Continue reading “Retro Time Tech: [Fran] and Pocket Watches”
We’ve seen a wide variety of hacks that keep time, but [ch00f]’s latest build takes a new spin on counting the seconds. The Gutenberg Clock keeps time by reading books on a scrolling LED screen.
The content for the clock is sourced from the Project Gutenberg, which releases books with expired copyright for free. The library on the clock consists of around twenty thousand such books. Read at eighty words per minute, the clock won’t repeat a passage for the next thirty-three years.
While the clock doesn’t display time itself, it is synchronized to time. Two identical clocks should display the same text at the same time. To get the time, [ch00f] first tried hacking apart a cheap radio clock, which is synchronized to NIST’s 60 kHz broadcast. After reverse engineering the protocol with great success, stray RF energy from the display turned out to cause too much interference.
With the cheap solution out the window, [ch00f] built a custom breakout for an Adafruit GPS module and used it to get the time. This was his first RF board, but it worked out fine.
Books are loaded onto a FAT filesystem on an SD card, and [ChaN]’s FatFS is used to interpret the filesystem. A microcontroller then sends the text out at a constant rate to a serial port on the display which he hacked his way into.
The project is a neat mix of art and electronics. Stick around for a video overview after the break.
Continue reading “Gutenberg Clock Keeps Time by Reading Books”
We don’t think we’ve seen an Infinity Mirror Clock before, but we love this new twist on an old favorite. Different colors distinguish between seconds, minutes and hours, and an additional IR sensor detects when someone is directly in front of the clock and switches the LEDs off, allowing it to be used as a normal mirror. This build is the work of [Dushyant Ahuja], who is no stranger to hacking together clocks out of LEDs. You can tell how much progress he’s made with the mirror clock by taking a glance at his first project, which is an impressive creation held together by jumbles of wire and some glue.
[Dushyant] has stepped up his game for his new clock, attaching an LED strip along the inside of a circular frame to fashion the infinity mirror effect. The lights receive a signal from an attached homemade Arduino board, which is also connected to a real-time clock (RTC) module to keep time and to a Bluetooth module, which allows [Dushyant] to program the clock wirelessly rather than having to drag out some cords if the clock ever needs an adjustment.
Stick around after the jump for a quick demonstration video. The lights are dazzling to watch; [Dushyant] inserted a stainless steel plate at the center of the circle to reflect the outer rim of LEDs. After a quick rainbow effect, it looks like the mirror enters clock mode. See if you can figure out what time it is. For a more step-by-step overview of this project, swing by his Instructables page.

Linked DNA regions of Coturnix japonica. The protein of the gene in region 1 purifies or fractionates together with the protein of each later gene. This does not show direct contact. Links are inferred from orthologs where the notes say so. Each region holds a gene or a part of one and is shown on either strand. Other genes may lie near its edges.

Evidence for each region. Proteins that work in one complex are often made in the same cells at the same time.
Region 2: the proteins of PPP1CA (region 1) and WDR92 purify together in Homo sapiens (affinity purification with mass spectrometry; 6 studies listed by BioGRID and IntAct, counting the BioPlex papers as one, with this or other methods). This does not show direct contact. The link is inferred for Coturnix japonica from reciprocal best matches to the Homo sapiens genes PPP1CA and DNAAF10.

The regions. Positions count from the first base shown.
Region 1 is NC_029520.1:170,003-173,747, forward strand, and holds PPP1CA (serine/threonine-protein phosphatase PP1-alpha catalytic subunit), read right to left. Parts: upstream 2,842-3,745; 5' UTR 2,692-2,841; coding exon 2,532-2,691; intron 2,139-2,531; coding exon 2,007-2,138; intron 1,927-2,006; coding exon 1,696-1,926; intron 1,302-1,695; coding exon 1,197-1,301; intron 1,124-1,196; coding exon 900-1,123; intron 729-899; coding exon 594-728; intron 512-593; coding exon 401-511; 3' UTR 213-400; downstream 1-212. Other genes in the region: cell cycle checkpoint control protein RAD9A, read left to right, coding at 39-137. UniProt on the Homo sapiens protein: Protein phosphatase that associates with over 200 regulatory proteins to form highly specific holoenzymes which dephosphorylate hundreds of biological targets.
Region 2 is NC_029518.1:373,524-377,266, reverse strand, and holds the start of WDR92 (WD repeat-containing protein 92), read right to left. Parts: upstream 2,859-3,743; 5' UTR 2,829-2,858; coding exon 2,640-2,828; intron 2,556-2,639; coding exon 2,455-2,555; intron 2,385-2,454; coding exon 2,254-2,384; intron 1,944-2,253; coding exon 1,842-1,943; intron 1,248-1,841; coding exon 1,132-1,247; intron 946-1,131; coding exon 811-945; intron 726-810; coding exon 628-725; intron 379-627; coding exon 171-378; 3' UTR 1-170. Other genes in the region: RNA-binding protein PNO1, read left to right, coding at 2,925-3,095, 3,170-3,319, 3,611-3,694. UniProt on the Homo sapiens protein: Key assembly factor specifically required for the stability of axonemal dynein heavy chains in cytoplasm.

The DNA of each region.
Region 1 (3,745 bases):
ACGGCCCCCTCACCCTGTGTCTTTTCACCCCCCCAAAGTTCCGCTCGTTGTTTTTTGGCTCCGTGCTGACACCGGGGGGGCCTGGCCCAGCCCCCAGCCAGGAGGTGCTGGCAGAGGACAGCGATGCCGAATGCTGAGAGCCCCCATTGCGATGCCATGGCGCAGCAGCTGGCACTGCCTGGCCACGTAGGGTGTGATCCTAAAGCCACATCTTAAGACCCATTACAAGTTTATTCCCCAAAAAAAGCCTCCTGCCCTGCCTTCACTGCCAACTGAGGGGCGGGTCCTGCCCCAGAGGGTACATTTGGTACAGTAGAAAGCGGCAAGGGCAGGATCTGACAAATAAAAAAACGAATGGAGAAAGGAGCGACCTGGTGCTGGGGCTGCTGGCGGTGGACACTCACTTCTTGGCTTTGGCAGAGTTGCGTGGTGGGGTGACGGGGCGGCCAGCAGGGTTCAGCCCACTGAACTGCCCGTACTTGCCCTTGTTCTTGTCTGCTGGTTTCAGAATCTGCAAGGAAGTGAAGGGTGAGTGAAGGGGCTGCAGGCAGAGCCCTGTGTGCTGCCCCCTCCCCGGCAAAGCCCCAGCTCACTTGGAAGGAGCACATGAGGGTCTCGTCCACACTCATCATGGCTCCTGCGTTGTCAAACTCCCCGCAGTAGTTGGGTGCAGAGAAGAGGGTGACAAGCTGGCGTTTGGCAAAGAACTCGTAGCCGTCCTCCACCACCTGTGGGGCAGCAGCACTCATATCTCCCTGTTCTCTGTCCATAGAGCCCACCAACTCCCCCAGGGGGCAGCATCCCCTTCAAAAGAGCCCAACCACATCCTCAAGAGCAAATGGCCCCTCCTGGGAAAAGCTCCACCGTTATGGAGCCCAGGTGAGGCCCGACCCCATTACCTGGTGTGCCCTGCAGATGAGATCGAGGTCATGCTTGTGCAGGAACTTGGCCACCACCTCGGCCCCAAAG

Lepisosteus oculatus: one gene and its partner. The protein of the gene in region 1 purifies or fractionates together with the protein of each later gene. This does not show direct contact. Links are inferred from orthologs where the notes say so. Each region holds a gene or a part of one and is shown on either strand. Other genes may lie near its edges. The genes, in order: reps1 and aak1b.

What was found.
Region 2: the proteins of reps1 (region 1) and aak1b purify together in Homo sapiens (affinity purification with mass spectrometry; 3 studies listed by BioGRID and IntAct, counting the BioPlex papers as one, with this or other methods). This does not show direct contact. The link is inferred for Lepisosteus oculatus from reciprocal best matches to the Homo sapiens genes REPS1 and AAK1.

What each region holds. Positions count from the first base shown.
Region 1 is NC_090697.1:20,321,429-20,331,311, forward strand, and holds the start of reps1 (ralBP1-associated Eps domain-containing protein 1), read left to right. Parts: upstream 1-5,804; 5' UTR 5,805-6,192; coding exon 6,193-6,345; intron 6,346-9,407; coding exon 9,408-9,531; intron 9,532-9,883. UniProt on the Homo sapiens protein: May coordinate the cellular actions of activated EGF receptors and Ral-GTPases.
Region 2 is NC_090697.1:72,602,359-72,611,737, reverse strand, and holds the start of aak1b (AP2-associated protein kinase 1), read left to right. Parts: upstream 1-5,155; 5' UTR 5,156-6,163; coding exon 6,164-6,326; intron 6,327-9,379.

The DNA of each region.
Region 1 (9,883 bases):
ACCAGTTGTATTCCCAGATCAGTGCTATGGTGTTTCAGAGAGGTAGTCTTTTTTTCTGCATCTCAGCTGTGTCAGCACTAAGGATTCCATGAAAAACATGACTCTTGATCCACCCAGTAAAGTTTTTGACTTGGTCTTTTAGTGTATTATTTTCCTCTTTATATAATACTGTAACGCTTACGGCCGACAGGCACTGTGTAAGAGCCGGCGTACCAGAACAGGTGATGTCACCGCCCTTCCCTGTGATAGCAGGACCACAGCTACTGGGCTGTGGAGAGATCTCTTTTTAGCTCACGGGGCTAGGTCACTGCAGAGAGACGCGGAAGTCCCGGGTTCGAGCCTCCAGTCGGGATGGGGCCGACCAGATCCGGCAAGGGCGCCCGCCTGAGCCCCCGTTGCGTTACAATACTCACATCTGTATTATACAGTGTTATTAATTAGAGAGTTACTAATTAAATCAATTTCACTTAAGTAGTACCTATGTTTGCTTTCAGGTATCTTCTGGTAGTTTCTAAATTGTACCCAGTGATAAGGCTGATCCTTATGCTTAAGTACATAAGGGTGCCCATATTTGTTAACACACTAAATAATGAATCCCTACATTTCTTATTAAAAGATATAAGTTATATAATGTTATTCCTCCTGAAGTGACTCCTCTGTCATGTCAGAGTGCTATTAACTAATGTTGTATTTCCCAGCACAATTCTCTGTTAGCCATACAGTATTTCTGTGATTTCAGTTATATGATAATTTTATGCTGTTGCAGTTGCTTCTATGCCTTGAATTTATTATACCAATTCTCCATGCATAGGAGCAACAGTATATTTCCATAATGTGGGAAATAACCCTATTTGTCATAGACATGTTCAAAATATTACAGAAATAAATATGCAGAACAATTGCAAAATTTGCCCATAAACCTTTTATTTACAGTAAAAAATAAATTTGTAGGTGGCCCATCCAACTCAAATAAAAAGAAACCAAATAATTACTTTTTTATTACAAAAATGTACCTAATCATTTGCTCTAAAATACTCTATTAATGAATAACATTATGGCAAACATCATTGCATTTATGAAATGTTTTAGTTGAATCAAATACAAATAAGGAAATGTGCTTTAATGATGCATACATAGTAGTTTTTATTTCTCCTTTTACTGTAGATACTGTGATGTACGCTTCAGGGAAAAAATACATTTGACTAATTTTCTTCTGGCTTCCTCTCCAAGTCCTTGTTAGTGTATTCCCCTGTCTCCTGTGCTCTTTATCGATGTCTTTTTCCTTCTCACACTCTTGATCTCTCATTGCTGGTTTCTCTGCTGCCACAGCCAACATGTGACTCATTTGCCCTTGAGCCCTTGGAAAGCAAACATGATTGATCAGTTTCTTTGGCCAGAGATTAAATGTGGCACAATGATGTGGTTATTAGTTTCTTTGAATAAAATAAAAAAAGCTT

Continue reading “Infinity Mirror Clock: There’s a Time Joke There Somewhere”
[Joakim] has built a clock that spells out the time in words. Wait a second – word clock, what is this, 2009? Word clocks are one of those projects that have become timeless. When we see a build that stands out, we make sure to write it up. [Joakim’s] clock is special for a number of reasons. The time is spelled out in Norwegian, and since the clock is a birthday gift for [Daniel], [Joakim] added
the his full name to the clock’s repertoire.
One of the hard parts of word clock design is controlling light spill. [Joakim] used a simple 3D printed frame to box each LED in. This keeps the spill under control and makes everything easier to read. The RGB LED’s [Joakim] used are also a bit different from the norm. Rather than the WS2812 Neopixel, [Joakim] used LPD8806 LED strips. On the controller side [Joakim] may have gone a bit overboard in his choice of an Arduino Yun, but he does put the ATmega328 and Embedded Linux machine to good use.
The real magic happens at boot. [Daniel’s] name lights up in red, with various letters going green as each step completes. A green ‘D’ indicates an IP address was obtained from the router’s DHCP server. ‘N’ switches to green when four NTP servers have been contacted, and the Linux processor is reasonably sure it has the correct time. The last letter to change will be the ‘E’, which reports ambient light.
[Joakim] added a web interface to trigger his new features, such as a rainbow color palette, or the ability to show minutes by changing the color of the letters K,L,O,K. The final result is a slick package, which definitely brings a 2009 era design up to 2014 standards!